I found it odd and thought there must be an explanation????

    Thanks in advance.

    Victor

  27. Does anyone know if there is something simalar for Canada?

  28. I wish they could make that kind of map for Italy aswell. Here in Italy the companies are so lame…

  29. I wish they made smoething like this to the UK!!

  30. When does this tool will be available for another countries?

  31. multi-country zip codes would be helpfull for us as well. If anyone finds one please post.

  32. We use this tool to verify orders on our mens underwear site http://www.nuwear.com

  33. I’ve made a similar database and associated PHP class available for sale at:

    http://zip-code-boundaries.com/

    Hopefully it will be useful for companies who want ZIP Code outlines in their web applications.

  34. Amber

    I have looked the web over for a site that will allow you to insert a zip code, have it mark that zip code on a map, and then save it to the map. Then be able to add another zip code and repeat the procedure. Sort of like planning a route based on zip codes, or taking a list of random zip codes and plotting them on a map. Any help would be great! am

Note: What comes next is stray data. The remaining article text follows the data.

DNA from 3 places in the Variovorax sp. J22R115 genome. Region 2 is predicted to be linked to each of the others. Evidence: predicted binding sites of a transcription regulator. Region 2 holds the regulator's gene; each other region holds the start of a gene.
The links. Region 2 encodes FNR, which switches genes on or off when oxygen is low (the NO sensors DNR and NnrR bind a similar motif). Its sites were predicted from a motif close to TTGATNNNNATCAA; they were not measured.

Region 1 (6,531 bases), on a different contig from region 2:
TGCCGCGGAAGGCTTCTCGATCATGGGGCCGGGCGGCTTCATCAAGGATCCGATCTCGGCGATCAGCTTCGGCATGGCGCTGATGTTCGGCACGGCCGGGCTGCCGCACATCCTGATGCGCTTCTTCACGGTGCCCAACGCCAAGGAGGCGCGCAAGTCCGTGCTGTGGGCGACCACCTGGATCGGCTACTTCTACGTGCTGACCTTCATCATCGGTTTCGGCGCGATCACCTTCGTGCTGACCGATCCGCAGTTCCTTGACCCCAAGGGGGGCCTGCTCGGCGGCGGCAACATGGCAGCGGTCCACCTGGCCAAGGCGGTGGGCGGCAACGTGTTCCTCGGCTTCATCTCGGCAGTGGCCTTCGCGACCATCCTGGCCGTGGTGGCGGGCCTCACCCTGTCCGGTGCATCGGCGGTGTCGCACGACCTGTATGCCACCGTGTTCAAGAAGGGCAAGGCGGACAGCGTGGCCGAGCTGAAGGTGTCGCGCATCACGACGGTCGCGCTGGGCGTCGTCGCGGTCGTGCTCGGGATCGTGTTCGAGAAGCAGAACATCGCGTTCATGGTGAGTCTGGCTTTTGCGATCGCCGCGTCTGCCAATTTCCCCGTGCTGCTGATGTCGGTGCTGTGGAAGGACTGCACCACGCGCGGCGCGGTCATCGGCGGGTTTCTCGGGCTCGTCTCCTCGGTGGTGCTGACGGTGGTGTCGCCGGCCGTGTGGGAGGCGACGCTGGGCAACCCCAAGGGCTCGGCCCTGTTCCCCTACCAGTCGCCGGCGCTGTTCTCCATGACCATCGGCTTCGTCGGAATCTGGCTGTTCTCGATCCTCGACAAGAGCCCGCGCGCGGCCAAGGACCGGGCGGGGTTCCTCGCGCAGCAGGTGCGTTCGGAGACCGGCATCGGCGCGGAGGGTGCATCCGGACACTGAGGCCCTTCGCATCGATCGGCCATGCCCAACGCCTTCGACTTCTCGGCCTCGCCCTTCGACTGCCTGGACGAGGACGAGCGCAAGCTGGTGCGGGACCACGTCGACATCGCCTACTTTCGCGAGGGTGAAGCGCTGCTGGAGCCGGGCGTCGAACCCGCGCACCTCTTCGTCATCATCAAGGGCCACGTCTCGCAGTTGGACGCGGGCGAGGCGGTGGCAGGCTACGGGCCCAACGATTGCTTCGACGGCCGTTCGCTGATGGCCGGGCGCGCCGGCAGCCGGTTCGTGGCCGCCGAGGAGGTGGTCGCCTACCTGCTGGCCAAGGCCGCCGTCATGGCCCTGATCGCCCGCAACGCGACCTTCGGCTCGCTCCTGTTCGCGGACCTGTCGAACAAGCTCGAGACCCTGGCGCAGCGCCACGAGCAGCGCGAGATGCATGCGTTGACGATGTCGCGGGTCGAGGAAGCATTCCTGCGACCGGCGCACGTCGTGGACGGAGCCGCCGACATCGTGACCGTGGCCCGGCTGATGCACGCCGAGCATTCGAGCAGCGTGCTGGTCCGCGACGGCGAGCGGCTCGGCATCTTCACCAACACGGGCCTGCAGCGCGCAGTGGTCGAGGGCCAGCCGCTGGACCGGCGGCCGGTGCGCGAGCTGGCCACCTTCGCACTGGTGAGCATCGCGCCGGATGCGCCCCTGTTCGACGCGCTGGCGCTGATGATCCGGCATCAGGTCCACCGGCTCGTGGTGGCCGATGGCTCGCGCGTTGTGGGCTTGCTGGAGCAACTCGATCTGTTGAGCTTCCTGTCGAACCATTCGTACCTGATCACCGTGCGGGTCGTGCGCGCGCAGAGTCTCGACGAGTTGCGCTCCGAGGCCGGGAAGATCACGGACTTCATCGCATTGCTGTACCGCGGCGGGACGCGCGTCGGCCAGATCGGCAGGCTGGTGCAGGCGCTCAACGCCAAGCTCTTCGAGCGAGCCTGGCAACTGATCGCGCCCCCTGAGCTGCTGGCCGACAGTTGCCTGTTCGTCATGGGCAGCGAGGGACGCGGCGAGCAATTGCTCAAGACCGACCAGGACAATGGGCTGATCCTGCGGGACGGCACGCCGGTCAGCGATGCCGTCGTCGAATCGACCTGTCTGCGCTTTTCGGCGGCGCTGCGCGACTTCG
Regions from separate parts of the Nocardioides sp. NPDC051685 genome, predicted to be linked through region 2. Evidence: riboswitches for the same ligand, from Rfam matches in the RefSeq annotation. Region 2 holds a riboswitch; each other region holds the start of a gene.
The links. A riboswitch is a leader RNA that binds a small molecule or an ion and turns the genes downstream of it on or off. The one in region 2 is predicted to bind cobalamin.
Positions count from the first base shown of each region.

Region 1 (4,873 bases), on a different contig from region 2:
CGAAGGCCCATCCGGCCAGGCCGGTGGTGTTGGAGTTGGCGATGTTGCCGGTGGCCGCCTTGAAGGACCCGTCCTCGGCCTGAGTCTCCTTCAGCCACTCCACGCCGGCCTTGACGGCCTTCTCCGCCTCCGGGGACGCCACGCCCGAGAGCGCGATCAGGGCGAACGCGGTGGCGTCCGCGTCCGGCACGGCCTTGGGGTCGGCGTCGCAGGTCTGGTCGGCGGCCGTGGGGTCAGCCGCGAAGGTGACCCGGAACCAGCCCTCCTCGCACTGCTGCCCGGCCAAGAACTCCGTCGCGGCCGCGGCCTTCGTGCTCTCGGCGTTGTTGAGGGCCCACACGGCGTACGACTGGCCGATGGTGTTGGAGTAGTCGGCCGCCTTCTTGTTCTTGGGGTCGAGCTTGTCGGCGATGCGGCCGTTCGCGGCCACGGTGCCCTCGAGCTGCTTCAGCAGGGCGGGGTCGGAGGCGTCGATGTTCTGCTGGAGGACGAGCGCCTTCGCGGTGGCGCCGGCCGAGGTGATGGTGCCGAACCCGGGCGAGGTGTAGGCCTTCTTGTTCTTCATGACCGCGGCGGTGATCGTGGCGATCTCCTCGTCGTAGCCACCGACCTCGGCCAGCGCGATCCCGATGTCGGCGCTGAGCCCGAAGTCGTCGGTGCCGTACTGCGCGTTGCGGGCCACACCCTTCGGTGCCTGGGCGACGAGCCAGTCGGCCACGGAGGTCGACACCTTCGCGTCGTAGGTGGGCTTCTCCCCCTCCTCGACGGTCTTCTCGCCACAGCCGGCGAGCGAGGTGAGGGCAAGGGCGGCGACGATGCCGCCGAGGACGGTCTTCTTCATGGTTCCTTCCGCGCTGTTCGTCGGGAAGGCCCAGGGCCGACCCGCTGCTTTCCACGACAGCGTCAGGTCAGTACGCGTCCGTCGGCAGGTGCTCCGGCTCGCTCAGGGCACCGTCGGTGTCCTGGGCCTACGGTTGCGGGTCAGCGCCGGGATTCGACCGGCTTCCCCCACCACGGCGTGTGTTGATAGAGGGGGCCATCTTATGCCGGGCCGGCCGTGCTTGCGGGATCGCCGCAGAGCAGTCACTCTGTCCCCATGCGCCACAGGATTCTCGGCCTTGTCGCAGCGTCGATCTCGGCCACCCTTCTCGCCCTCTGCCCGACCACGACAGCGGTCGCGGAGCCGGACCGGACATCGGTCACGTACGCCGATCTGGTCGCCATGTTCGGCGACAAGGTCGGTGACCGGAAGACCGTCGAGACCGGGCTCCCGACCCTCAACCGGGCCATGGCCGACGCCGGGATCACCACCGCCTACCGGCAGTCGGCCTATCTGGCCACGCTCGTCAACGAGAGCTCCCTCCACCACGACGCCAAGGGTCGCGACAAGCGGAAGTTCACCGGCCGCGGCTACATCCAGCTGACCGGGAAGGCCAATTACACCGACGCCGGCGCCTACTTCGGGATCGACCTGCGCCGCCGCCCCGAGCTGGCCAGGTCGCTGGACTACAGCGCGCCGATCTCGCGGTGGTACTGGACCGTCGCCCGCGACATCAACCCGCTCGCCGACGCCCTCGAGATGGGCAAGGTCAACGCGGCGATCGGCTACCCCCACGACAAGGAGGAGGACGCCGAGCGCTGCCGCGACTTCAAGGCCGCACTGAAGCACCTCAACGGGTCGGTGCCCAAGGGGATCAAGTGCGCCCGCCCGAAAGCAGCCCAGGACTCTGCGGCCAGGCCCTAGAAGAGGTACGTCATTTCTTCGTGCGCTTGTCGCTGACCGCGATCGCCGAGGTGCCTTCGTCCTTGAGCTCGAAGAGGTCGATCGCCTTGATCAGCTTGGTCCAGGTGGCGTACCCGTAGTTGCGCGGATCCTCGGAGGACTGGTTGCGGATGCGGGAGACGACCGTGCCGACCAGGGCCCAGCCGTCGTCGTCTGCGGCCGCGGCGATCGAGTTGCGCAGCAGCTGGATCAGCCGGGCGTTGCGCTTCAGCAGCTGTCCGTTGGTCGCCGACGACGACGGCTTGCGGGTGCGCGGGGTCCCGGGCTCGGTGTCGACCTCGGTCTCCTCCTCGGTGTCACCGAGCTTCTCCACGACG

35. Man I wish this was available in Australia. That is such a cool tool to have especially for working out freight charges for distribution.

  36. I wish they made smoething like this to the UK!!

  37. Brian

    I have a list of zip codes and I want to show their concentration on a map, kind of like a precipitation weather map. How do I do that?

  38. It helps us to keep orders from coming back as undeliverable our online store for men’s underwear ABCunderwear.com We find it very helpful

  39. I searched the regional term ‘Virginia Web Design’ and you displayed the regional results incorrectly.
    You show map tag ‘C’ as Ciniva but this should be VISIONEFX.

    The same thing happens when you search the local term ‘ Virginia Beach Web Design. You show map tag ‘A’ as Ciniva but this should be VISIONEFX.

    Why are the map tags inaccurate?

  40. Jon

    The post office doesn’t provide the lists of ZIP Codes for download, but there are quite a few companies out there that are licensed to resell the data:
    http://www.zipcodedownload.com/
    http://www.greatdata.com/
    http://www.melissadata.com/

    Most of them have databases with latitude and longitude coordinates included.

  41. That’s a cool. I didn’t realize zip codes were so irregular shaped and weird looking. Check out my zip code 90211 and the craxy shaped LA zip codes arount it.

  42. James

    I have built a set of tools to work on zip codes. Take a look at http://www.mapszipcode.com. The site is complete but I intend on adding more tools and info as time permits.